This is a good write-up by author Autumn Christian as to the changing nature of one’s writing as it relates to the changing being of one’s person, “I’ve Changed and So Has My Writing” by Autumn Christian.
Along those lines, of note, sometime ago I watched a documentary about author J.D. Salinger, author of “The Catcher in the Rye.” Salinger had already been in seclusion for some years when this young man, a budding writer, filled with the romanticism of his youthfulness, whom, having traveled across the country, tracked Salinger down at his home. Salinger met the young man at the end of the driveway to his home and at first, wasn’t completely un-personable, only cautious, suspicious. The young man then began to go on about Holden Caulfield. Salinger yelled at him, used an expletive or two, told him that he wasn’t Holden Caulfield, it was just a story. Salinger then turned away from the young man, retreating to the solitude of his self-imposed seclusion.
Some twenty plus years ago now, a young man who had stolen some of my poems some years before that, presented them to me, saying they were his own. At first, I didn’t recognize them though they seemed strangely familiar. There was one, however, really quite bad, that struck me immediately as being the product of my teenage angst as I recalled what it was that had prompted me to write it, a Peter Gabriel song. Circumstances were such that I thought it the wiser option to not confront this individual, and so I did not, choosing instead to let whatever else was contained in those pages go. The point of this anecdote being, now, that I did not immediately recognize my own words, my own work.
I can’t speak for other writers with regard to how prolific they are or aren’t. I’ve been writing all my life at this point, having shredded or burned as much writing as I’ve kept, at least, and who knows what all else was ever anywhere when in my youth my ideas about the world, my romanticism about being a writer, sent thousands of pages flooding through the mail, or left file boxes overflowing with prose sitting in some corner somewhere. I’ve written hundreds of thousands of pages, maybe millions of pages. I certainly don’t remember every word of it, and wouldn’t want to. While some pieces become sentimental or retain meaning, writers “release” their work, their words. I just told someone the other day, “I’m writing to get rid of it” in some regard. We move on, because stagnation is death. It’s a wonderful thing when something you’ve written speaks to someone, resonates with them, that’s part of the point, but J.D. Salinger was never the fictional character that he created, Holden Caulfield. And, even if he was, it was only in that time of the writing of it. (This is where I demonstrate how I’ve learned not to waste a lot of time trying to explain being a writer, what is to be one, etc.)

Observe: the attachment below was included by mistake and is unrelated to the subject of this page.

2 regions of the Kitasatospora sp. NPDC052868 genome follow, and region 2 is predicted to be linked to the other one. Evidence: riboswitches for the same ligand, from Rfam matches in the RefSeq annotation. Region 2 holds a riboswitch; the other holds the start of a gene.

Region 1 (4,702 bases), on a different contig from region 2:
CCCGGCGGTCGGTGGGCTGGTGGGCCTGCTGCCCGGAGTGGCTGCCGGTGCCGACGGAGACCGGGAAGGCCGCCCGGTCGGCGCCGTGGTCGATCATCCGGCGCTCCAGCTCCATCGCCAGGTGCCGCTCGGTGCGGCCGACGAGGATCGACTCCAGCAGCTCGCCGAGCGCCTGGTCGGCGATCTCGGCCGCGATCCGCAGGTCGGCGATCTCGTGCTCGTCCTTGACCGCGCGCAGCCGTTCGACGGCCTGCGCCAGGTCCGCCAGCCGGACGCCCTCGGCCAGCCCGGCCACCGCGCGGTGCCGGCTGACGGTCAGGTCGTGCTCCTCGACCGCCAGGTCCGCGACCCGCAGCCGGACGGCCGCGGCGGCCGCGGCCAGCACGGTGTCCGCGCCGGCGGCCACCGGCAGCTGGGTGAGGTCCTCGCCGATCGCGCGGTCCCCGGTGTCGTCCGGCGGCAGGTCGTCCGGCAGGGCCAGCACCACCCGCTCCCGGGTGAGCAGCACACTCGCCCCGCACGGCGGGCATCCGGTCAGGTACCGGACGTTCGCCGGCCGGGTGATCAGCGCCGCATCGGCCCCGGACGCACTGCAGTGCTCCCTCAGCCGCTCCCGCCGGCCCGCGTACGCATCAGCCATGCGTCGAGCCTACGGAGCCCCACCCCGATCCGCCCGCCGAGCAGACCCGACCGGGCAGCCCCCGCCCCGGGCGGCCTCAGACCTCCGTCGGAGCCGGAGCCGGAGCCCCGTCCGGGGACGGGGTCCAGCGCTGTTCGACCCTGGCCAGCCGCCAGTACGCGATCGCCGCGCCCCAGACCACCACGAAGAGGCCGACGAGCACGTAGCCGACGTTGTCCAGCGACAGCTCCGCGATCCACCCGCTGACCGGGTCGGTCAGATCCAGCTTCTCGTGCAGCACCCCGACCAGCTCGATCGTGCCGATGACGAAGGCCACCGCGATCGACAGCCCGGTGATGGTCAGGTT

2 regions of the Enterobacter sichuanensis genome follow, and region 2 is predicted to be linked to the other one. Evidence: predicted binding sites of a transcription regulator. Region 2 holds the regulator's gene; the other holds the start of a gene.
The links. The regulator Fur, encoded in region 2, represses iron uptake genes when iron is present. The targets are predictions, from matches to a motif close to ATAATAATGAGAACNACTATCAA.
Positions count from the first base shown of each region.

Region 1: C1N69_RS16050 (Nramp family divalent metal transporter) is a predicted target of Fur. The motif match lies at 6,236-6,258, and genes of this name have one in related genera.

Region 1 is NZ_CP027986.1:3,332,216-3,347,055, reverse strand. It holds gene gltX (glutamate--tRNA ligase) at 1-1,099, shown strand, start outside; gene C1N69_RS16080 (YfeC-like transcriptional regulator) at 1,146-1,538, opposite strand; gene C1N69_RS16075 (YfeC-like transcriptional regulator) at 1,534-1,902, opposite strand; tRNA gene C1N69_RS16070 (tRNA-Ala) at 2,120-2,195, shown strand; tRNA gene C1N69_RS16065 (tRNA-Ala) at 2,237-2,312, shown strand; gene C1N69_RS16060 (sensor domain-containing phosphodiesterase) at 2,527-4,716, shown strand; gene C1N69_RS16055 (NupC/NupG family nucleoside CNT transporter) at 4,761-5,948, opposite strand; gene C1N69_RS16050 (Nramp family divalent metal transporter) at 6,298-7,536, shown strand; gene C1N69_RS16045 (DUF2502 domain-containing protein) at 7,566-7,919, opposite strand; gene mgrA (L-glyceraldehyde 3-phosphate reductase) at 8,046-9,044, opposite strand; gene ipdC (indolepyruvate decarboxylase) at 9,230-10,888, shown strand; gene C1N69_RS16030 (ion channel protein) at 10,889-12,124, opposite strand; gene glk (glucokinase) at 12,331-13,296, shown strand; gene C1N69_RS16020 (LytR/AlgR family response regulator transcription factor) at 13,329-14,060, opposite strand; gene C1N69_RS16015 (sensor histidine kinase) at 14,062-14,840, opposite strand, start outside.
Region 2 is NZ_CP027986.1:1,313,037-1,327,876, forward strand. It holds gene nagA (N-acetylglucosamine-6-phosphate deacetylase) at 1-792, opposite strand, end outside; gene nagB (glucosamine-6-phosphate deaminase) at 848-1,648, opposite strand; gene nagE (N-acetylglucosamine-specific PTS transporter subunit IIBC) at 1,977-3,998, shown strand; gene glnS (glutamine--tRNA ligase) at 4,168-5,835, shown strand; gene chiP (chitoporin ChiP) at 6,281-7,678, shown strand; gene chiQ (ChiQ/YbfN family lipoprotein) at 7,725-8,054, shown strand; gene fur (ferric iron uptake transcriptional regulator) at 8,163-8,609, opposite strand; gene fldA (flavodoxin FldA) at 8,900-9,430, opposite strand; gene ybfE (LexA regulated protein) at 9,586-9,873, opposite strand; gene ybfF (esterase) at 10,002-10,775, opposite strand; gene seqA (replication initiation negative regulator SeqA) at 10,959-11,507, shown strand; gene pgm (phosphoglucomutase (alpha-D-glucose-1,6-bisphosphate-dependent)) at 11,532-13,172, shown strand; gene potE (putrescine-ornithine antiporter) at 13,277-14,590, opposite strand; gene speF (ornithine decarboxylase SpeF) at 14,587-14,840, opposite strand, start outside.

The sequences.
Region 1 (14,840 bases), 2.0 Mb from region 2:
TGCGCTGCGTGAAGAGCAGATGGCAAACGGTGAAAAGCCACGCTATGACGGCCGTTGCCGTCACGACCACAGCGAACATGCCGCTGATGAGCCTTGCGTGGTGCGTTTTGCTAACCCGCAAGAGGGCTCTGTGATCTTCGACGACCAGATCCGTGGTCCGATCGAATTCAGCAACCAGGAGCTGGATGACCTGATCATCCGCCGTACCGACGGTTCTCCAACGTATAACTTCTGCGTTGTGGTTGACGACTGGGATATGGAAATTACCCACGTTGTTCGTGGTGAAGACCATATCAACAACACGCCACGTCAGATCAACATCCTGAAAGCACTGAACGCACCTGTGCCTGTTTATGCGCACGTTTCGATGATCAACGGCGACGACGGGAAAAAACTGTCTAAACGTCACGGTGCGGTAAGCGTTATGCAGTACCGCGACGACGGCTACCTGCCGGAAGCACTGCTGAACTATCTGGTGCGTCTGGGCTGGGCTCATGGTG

Writers, most writers, I think, are changing, growing, learning, as people, and that changes the writing, or should, in every way. People remember us from whenever they knew us, or thought they did, and even then it is through their perception of us which is only that. I’m not sixteen and still filled with naive, overly-romantic, longings and pining about the world in general. I’m not in my twenties, or thirties, or any of the things, stages, changes, phases, that went with those times, and I’m about to be done with my forties. I sometimes, though less and less, miss the physicality of my nineteen year old self, I sometimes wish I’d spent more time playing cars with my son when he was little, but other than that, I don’t sit around lamenting the previous decades of my life or longing to relive them. I’m glad of where I’m at in my life now. I fought hard to get here. (I’m also not going to get into, at the moment, how I feel about being middle-aged, this time of my life, or whatever else, etc., etc., etc., because hopefully I’ve learned not to blather all that away.) How wrong is it of anyone to expect me, or anyone, to relinquish the present moments of my life, my learning and experience, to suit whatever their “stuff” is? Think about that.
There are a few writers whose work I truly love, things they’ve written that I completely cherish. But, because I really truly love their work, I’m wanting to read what they’re going to write next. I certainly wouldn’t expect, or want, them to become stagnant or to cease to grow as writers, or human beings, in order to suit my expectations. I wouldn’t want to begin to take apart everything that’s wrong with and about that idea. There were some important lessons in that Salinger story, not only as a writer, but as a reader. It’s one I remind myself of often. If other people become stuck in their perception of you, you cannot take that on yourself. To that end, perhaps ironically, a recurrent theme in my writing is transformation and transcendence. Butterflies, werewolves, etc., metaphors for becoming, for transforming. Perhaps some people don’t change, and as to whether that is “good” or “bad” is neither here nor there. But, I do certainly know, I have changed.
Keep moving forward. Just do you. Don’t go trippin’ on spiderwebs.